Northeastern University Dining Services Blog

Tuesday, March 1, 2016

Should breakfast be the new dinner?

Tuesday, March 1, 2016 | 9:15 AM Posted by Northeastern Dining , , , , , , No comments

Have you heard that eating late at night is bad for you? While the bigger impact usually comes from the type of foods we tend to eat late at night more than when we eat them, there may be some benefits to adjusting when we eat.


Does meal time matter?
Many of us eat in a way that has our meals getting larger as the day goes on – lunch is bigger than breakfast and dinner is bigger than lunch. New research suggests that this may not be the best way to eat to maximize health. Our bodies seem to react better to larger meals eaten earlier in the day than ones eaten later. A few benefits to the earlier meals include better blood sugar control and better weight management. We may even burn more calories after meals eaten earlier in the day.

How does our body know what time it is?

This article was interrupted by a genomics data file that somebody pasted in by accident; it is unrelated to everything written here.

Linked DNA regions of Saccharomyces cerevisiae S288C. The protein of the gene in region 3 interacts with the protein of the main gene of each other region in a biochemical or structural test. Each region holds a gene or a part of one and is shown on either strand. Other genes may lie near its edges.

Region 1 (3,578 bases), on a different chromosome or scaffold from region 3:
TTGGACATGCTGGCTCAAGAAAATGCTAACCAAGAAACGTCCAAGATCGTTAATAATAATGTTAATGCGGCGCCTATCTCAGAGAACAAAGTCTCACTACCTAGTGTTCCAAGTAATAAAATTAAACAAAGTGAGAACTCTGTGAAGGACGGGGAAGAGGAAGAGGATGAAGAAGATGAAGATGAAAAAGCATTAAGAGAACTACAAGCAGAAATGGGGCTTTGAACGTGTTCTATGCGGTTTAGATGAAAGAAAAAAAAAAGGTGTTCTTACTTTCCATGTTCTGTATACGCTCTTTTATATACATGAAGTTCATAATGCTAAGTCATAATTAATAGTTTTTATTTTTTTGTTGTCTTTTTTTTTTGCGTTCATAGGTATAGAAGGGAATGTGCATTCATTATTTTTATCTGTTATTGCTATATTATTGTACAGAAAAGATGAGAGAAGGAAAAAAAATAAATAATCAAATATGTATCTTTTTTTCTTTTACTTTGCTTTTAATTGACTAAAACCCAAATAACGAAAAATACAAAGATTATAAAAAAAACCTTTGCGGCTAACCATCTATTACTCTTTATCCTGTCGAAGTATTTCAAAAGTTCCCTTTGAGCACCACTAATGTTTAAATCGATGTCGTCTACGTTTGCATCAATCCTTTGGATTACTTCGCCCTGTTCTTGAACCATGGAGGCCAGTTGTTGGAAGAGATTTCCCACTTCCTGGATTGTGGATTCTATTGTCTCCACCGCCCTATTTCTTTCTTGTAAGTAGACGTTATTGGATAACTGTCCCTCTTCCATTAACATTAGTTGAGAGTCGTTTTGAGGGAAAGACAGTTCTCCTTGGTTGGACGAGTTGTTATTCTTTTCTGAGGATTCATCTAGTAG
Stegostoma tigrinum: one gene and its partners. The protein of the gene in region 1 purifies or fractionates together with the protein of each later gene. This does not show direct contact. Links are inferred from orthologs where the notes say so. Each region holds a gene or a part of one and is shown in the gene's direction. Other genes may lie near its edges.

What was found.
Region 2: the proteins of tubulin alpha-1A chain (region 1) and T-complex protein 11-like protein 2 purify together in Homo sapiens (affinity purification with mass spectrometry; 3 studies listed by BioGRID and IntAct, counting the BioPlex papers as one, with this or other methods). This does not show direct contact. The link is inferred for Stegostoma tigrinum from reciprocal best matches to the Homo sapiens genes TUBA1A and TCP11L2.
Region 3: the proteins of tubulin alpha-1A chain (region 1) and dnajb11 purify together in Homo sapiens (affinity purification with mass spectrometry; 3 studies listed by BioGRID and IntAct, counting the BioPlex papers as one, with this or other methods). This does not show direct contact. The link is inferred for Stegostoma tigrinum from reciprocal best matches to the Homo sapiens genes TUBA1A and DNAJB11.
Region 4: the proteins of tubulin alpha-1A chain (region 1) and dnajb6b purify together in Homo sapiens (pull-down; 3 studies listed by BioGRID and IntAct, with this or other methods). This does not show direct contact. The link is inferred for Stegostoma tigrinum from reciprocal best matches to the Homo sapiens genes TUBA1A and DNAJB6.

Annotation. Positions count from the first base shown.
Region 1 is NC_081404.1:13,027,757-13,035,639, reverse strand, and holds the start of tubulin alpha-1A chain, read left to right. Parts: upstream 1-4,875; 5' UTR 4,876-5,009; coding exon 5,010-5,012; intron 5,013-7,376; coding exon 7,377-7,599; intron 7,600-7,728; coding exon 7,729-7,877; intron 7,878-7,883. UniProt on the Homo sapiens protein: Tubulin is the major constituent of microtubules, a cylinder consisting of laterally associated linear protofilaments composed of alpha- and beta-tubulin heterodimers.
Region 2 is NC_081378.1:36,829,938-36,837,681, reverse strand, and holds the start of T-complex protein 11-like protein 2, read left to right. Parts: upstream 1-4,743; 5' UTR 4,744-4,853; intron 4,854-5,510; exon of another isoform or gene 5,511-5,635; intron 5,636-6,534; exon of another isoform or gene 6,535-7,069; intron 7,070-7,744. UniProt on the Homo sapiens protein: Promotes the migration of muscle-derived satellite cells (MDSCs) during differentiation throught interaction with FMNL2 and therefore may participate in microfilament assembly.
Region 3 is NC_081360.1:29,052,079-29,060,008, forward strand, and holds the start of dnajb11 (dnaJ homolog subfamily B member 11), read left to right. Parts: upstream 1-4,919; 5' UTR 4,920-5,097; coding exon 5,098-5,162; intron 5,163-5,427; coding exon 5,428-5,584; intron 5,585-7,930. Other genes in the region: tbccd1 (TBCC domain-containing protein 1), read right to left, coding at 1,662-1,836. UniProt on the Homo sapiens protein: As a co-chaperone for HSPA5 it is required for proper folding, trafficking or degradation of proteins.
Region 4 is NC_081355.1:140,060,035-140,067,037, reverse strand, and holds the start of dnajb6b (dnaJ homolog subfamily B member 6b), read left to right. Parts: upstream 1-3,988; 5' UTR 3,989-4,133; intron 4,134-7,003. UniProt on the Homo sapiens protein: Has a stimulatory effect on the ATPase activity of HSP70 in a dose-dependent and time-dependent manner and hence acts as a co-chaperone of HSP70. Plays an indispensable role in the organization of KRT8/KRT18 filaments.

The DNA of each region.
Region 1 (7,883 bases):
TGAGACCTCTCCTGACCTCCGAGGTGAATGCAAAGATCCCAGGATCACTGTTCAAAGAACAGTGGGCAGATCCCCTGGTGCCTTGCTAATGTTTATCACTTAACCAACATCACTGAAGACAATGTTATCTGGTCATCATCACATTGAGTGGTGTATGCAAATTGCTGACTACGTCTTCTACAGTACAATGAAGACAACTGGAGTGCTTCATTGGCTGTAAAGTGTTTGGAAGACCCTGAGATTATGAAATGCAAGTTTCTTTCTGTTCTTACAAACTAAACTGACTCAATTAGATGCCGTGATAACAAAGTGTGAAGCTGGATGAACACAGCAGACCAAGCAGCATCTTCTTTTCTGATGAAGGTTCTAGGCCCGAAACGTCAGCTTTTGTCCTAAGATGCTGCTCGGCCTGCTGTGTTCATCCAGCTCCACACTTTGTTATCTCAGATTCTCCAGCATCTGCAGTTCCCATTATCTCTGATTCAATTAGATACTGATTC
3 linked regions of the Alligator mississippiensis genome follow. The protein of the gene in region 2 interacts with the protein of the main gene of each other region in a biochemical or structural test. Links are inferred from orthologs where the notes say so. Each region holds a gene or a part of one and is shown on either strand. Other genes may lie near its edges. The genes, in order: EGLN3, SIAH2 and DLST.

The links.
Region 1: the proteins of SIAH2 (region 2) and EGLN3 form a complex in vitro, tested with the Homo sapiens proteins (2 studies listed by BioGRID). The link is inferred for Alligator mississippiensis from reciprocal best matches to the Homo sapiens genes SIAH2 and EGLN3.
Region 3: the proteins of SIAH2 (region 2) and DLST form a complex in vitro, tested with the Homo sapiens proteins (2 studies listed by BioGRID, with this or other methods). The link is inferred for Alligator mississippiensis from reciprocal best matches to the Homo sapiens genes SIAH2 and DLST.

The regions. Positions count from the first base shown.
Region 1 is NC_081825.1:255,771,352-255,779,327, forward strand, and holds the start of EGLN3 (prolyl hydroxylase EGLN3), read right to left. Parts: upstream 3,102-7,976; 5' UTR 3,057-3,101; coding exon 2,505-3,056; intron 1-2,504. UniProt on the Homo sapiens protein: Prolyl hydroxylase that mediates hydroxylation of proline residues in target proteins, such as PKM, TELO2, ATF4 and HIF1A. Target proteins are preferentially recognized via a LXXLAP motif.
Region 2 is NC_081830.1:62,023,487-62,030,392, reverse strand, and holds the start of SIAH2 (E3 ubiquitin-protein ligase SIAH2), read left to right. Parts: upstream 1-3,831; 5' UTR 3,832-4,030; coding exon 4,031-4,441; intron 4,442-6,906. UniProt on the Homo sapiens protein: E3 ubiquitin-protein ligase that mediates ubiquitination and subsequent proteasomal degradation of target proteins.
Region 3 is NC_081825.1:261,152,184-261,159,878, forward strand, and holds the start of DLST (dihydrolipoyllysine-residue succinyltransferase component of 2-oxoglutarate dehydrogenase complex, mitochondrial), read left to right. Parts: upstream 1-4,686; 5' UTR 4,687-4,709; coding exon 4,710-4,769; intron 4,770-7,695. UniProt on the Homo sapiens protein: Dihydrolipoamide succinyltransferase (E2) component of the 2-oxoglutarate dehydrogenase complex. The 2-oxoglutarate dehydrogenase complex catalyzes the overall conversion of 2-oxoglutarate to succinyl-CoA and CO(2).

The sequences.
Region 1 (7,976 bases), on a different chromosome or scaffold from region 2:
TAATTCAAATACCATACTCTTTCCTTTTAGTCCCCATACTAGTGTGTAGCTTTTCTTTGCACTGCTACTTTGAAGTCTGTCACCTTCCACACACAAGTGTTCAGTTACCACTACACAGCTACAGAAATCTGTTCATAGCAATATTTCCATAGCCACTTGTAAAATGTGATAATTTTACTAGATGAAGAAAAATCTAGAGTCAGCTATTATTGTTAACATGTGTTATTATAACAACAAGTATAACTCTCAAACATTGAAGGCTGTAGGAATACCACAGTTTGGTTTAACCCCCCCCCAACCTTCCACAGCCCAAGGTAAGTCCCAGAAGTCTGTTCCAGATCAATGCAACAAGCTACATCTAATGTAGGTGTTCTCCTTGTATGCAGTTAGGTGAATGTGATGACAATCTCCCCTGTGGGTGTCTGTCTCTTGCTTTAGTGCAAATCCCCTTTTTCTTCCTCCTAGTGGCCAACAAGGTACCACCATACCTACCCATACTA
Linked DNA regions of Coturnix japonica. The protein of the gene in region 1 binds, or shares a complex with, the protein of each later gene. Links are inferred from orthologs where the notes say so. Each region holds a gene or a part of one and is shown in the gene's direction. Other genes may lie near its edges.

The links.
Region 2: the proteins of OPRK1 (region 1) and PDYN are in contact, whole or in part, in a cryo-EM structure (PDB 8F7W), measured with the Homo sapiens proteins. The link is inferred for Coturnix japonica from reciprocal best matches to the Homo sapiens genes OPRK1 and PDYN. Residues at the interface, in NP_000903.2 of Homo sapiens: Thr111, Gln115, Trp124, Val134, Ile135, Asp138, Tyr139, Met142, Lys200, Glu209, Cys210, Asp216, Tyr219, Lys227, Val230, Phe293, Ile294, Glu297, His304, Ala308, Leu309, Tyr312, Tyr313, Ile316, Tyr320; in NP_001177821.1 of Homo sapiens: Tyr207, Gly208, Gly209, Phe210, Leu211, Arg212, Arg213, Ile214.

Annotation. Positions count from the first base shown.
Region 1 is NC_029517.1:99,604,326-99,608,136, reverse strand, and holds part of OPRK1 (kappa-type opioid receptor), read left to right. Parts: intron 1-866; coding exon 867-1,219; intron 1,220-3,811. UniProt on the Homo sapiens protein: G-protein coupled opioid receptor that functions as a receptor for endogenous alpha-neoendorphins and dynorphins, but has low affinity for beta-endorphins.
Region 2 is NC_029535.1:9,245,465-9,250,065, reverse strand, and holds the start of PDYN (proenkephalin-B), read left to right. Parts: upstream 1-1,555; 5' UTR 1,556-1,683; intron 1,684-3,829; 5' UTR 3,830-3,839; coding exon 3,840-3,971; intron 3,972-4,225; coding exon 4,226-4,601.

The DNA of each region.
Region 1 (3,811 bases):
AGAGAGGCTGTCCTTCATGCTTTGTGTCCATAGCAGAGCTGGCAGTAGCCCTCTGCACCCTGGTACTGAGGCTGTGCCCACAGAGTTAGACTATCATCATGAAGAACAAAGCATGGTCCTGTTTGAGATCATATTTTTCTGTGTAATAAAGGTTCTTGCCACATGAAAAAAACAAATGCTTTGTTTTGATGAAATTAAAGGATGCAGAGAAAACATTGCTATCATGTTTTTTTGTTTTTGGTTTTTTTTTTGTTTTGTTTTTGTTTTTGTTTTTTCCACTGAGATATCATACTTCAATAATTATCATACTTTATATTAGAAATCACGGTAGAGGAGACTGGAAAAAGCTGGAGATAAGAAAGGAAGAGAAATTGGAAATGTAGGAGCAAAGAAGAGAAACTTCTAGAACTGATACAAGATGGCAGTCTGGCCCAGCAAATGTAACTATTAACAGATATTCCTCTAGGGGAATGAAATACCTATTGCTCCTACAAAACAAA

Our internal clocks, influenced by external cues like sunlight or darkness, make up our circadian rhythm. Circadian rhythms can influence when we sleep, our body temperature and other important bodily functions. Abnormal circadian rhythms have been connected to sleep problems and a variety of health issues including diabetes, obesity and depression. It also seems that circadian rhythms can help determine how we react to the food we eat.

Bottom Line
A larger breakfast and lunch, with a smaller dinner may be a better pattern for some people. Circadian rhythms have a genetic component, so we all likely react a little bit differently to meal times. If you find that you feel better, and are better able to achieve your health goals with swapping your larger meals to earlier in the day, it may be a good habit to adopt with almost no downside

REFERENCES:
1. Bo S, et al. Is the timing of caloric intake associated with variation in diet-induced thermogenesis and in the metabolic pattern? A randomized cross-over study. Int J Obes (Lond). 2015 Dec;39(12):1689-95
2. Circadian Rhythms Fact Sheet. National Institute of General Medical Sciences. Available at: https://www.nigms.nih.gov/Education/Pages/Factsheet_CircadianRhythms.aspx.

Written by Jennifer M. Roberts, MS, RD.
March 2016

0 comments:

Post a Comment